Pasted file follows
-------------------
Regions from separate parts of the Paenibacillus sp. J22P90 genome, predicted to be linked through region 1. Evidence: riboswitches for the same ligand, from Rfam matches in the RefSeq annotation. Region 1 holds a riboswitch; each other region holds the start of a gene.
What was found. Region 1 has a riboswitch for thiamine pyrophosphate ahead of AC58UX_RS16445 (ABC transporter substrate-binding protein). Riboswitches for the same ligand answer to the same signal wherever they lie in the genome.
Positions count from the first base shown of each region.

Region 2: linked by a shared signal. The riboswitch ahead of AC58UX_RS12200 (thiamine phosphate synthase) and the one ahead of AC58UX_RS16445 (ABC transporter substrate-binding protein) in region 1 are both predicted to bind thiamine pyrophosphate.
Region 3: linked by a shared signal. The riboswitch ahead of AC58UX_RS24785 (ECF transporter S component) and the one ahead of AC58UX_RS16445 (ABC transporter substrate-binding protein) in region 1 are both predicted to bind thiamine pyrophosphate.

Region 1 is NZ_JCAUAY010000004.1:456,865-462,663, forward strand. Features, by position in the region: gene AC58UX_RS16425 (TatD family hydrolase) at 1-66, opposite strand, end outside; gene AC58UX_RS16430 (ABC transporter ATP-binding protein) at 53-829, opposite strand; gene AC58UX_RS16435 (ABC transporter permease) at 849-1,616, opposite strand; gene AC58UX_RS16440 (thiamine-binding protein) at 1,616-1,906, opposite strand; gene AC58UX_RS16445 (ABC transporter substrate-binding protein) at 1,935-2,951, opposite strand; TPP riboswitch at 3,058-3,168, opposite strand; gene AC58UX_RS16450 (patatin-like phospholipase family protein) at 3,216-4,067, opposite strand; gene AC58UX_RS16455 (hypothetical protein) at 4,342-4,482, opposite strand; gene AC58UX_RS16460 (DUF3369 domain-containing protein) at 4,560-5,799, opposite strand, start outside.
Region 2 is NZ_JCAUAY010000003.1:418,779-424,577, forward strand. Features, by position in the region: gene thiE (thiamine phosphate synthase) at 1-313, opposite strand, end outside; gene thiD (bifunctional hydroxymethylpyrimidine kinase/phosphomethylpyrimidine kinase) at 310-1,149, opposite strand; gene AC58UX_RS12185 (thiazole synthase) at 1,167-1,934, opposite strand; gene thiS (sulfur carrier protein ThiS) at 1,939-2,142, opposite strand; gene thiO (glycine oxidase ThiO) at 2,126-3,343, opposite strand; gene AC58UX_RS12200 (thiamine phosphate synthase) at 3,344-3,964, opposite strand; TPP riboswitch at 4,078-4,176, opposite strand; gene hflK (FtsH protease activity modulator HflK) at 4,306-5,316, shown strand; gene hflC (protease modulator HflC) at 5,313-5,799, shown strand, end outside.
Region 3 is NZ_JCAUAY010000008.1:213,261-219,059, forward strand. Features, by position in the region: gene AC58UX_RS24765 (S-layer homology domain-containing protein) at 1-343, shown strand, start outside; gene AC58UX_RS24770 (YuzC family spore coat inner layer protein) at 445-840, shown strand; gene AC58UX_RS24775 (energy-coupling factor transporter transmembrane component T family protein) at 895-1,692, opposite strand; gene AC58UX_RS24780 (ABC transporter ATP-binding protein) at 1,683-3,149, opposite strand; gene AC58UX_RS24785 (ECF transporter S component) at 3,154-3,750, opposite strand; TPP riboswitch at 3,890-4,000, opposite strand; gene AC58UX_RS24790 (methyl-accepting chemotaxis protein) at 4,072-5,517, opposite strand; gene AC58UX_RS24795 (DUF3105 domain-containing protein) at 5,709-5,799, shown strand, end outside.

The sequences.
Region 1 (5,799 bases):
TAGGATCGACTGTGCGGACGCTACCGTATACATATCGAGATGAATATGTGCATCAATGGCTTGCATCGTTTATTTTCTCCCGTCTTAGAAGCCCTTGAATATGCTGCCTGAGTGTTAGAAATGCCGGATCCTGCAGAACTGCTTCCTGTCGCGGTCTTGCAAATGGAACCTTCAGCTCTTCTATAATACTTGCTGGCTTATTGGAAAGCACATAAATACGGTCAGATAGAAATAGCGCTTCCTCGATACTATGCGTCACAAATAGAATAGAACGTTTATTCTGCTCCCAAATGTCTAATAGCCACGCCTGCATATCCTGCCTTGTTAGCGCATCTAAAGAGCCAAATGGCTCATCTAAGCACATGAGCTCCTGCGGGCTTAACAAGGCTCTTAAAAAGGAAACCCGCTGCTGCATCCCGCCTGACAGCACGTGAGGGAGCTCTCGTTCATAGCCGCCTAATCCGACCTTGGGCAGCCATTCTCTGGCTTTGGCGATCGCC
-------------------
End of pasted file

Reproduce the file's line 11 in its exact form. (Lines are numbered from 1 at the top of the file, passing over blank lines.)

TAGGATCGACTGTGCGGACGCTACCGTATACATATCGAGATGAATATGTGCATCAATGGCTTGCATCGTTTATTTTCTCCCGTCTTAGAAGCCCTTGAATATGCTGCCTGAGTGTTAGAAATGCCGGATCCTGCAGAACTGCTTCCTGTCGCGGTCTTGCAAATGGAACCTTCAGCTCTTCTATAATACTTGCTGGCTTATTGGAAAGCACATAAATACGGTCAGATAGAAATAGCGCTTCCTCGATACTATGCGTCACAAATAGAATAGAACGTTTATTCTGCTCCCAAATGTCTAATAGCCACGCCTGCATATCCTGCCTTGTTAGCGCATCTAAAGAGCCAAATGGCTCATCTAAGCACATGAGCTCCTGCGGGCTTAACAAGGCTCTTAAAAAGGAAACCCGCTGCTGCATCCCGCCTGACAGCACGTGAGGGAGCTCTCGTTCATAGCCGCCTAATCCGACCTTGGGCAGCCATTCTCTGGCTTTGGCGATCGCC